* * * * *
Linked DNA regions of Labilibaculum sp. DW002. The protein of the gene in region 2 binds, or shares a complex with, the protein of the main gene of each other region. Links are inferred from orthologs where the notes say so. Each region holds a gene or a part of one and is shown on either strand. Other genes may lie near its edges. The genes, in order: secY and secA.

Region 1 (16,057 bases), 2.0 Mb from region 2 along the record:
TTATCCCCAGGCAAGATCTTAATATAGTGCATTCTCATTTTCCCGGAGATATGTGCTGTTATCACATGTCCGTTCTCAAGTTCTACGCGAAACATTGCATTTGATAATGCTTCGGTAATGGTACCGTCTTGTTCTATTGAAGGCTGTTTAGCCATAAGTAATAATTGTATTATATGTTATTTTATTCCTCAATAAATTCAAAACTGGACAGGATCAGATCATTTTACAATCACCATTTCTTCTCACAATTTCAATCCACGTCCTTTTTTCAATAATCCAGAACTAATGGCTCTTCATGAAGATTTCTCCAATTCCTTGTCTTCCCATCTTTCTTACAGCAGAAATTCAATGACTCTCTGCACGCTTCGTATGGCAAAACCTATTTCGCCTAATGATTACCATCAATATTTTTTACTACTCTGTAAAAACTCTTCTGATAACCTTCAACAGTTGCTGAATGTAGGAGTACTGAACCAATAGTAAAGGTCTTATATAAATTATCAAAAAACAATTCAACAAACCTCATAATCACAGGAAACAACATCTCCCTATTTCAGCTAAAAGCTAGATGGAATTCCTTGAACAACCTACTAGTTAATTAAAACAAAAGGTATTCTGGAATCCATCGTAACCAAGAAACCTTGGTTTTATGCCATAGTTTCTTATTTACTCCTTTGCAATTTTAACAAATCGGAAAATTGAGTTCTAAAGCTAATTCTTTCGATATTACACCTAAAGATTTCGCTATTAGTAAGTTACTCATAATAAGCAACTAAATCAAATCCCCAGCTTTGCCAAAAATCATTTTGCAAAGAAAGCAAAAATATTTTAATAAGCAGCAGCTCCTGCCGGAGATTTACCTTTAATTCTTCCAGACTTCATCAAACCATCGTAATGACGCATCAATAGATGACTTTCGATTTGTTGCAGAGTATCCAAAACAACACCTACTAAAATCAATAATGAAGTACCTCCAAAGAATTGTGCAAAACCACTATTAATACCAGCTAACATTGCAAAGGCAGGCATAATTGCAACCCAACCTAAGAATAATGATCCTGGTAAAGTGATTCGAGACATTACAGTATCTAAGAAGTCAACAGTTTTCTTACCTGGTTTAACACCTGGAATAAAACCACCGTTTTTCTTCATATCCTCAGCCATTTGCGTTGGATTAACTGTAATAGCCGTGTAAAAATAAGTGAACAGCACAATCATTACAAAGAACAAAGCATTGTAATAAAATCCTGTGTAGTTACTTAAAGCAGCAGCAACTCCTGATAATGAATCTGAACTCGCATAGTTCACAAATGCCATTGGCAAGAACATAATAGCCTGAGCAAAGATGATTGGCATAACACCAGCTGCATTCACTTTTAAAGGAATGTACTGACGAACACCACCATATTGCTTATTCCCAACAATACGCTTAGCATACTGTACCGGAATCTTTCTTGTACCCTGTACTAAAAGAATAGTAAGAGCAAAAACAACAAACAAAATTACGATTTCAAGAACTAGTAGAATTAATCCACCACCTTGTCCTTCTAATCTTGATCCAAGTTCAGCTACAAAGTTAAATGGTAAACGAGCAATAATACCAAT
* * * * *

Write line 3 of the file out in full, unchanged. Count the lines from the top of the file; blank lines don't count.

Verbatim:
TTATCCCCAGGCAAGATCTTAATATAGTGCATTCTCATTTTCCCGGAGATATGTGCTGTTATCACATGTCCGTTCTCAAGTTCTACGCGAAACATTGCATTTGATAATGCTTCGGTAATGGTACCGTCTTGTTCTATTGAAGGCTGTTTAGCCATAAGTAATAATTGTATTATATGTTATTTTATTCCTCAATAAATTCAAAACTGGACAGGATCAGATCATTTTACAATCACCATTTCTTCTCACAATTTCAATCCACGTCCTTTTTTCAATAATCCAGAACTAATGGCTCTTCATGAAGATTTCTCCAATTCCTTGTCTTCCCATCTTTCTTACAGCAGAAATTCAATGACTCTCTGCACGCTTCGTATGGCAAAACCTATTTCGCCTAATGATTACCATCAATATTTTTTACTACTCTGTAAAAACTCTTCTGATAACCTTCAACAGTTGCTGAATGTAGGAGTACTGAACCAATAGTAAAGGTCTTATATAAATTATCAAAAAACAATTCAACAAACCTCATAATCACAGGAAACAACATCTCCCTATTTCAGCTAAAAGCTAGATGGAATTCCTTGAACAACCTACTAGTTAATTAAAACAAAAGGTATTCTGGAATCCATCGTAACCAAGAAACCTTGGTTTTATGCCATAGTTTCTTATTTACTCCTTTGCAATTTTAACAAATCGGAAAATTGAGTTCTAAAGCTAATTCTTTCGATATTACACCTAAAGATTTCGCTATTAGTAAGTTACTCATAATAAGCAACTAAATCAAATCCCCAGCTTTGCCAAAAATCATTTTGCAAAGAAAGCAAAAATATTTTAATAAGCAGCAGCTCCTGCCGGAGATTTACCTTTAATTCTTCCAGACTTCATCAAACCATCGTAATGACGCATCAATAGATGACTTTCGATTTGTTGCAGAGTATCCAAAACAACACCTACTAAAATCAATAATGAAGTACCTCCAAAGAATTGTGCAAAACCACTATTAATACCAGCTAACATTGCAAAGGCAGGCATAATTGCAACCCAACCTAAGAATAATGATCCTGGTAAAGTGATTCGAGACATTACAGTATCTAAGAAGTCAACAGTTTTCTTACCTGGTTTAACACCTGGAATAAAACCACCGTTTTTCTTCATATCCTCAGCCATTTGCGTTGGATTAACTGTAATAGCCGTGTAAAAATAAGTGAACAGCACAATCATTACAAAGAACAAAGCATTGTAATAAAATCCTGTGTAGTTACTTAAAGCAGCAGCAACTCCTGATAATGAATCTGAACTCGCATAGTTCACAAATGCCATTGGCAAGAACATAATAGCCTGAGCAAAGATGATTGGCATAACACCAGCTGCATTCACTTTTAAAGGAATGTACTGACGAACACCACCATATTGCTTATTCCCAACAATACGCTTAGCATACTGTACCGGAATCTTTCTTGTACCCTGTACTAAAAGAATAGTAAGAGCAAAAACAACAAACAAAATTACGATTTCAAGAACTAGTAGAATTAATCCACCACCTTGTCCTTCTAATCTTGATCCAAGTTCAGCTACAAAGTTAAATGGTAAACGAGCAATAATACCAAT